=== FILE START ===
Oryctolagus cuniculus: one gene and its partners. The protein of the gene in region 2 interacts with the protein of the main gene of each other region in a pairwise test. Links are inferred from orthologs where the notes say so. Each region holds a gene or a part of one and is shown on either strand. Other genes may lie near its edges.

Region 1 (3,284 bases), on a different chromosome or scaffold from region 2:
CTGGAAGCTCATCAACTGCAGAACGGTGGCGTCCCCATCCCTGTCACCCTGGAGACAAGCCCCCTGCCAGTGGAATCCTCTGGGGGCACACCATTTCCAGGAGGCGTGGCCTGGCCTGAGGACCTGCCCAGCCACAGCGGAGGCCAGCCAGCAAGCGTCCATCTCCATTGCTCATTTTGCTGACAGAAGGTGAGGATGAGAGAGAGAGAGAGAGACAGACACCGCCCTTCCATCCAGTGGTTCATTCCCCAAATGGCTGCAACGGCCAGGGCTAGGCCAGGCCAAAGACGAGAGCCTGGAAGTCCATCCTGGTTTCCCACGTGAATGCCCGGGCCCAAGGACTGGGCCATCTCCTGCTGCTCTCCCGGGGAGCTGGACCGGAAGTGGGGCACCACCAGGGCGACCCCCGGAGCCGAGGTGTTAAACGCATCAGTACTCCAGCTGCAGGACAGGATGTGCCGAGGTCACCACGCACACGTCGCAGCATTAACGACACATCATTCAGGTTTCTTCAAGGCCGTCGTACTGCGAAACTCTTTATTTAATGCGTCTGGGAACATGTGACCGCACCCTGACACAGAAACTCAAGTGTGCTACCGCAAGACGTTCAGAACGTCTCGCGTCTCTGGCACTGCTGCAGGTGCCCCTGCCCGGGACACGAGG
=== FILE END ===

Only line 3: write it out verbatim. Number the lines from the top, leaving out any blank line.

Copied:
CTGGAAGCTCATCAACTGCAGAACGGTGGCGTCCCCATCCCTGTCACCCTGGAGACAAGCCCCCTGCCAGTGGAATCCTCTGGGGGCACACCATTTCCAGGAGGCGTGGCCTGGCCTGAGGACCTGCCCAGCCACAGCGGAGGCCAGCCAGCAAGCGTCCATCTCCATTGCTCATTTTGCTGACAGAAGGTGAGGATGAGAGAGAGAGAGAGAGACAGACACCGCCCTTCCATCCAGTGGTTCATTCCCCAAATGGCTGCAACGGCCAGGGCTAGGCCAGGCCAAAGACGAGAGCCTGGAAGTCCATCCTGGTTTCCCACGTGAATGCCCGGGCCCAAGGACTGGGCCATCTCCTGCTGCTCTCCCGGGGAGCTGGACCGGAAGTGGGGCACCACCAGGGCGACCCCCGGAGCCGAGGTGTTAAACGCATCAGTACTCCAGCTGCAGGACAGGATGTGCCGAGGTCACCACGCACACGTCGCAGCATTAACGACACATCATTCAGGTTTCTTCAAGGCCGTCGTACTGCGAAACTCTTTATTTAATGCGTCTGGGAACATGTGACCGCACCCTGACACAGAAACTCAAGTGTGCTACCGCAAGACGTTCAGAACGTCTCGCGTCTCTGGCACTGCTGCAGGTGCCCCTGCCCGGGACACGAGG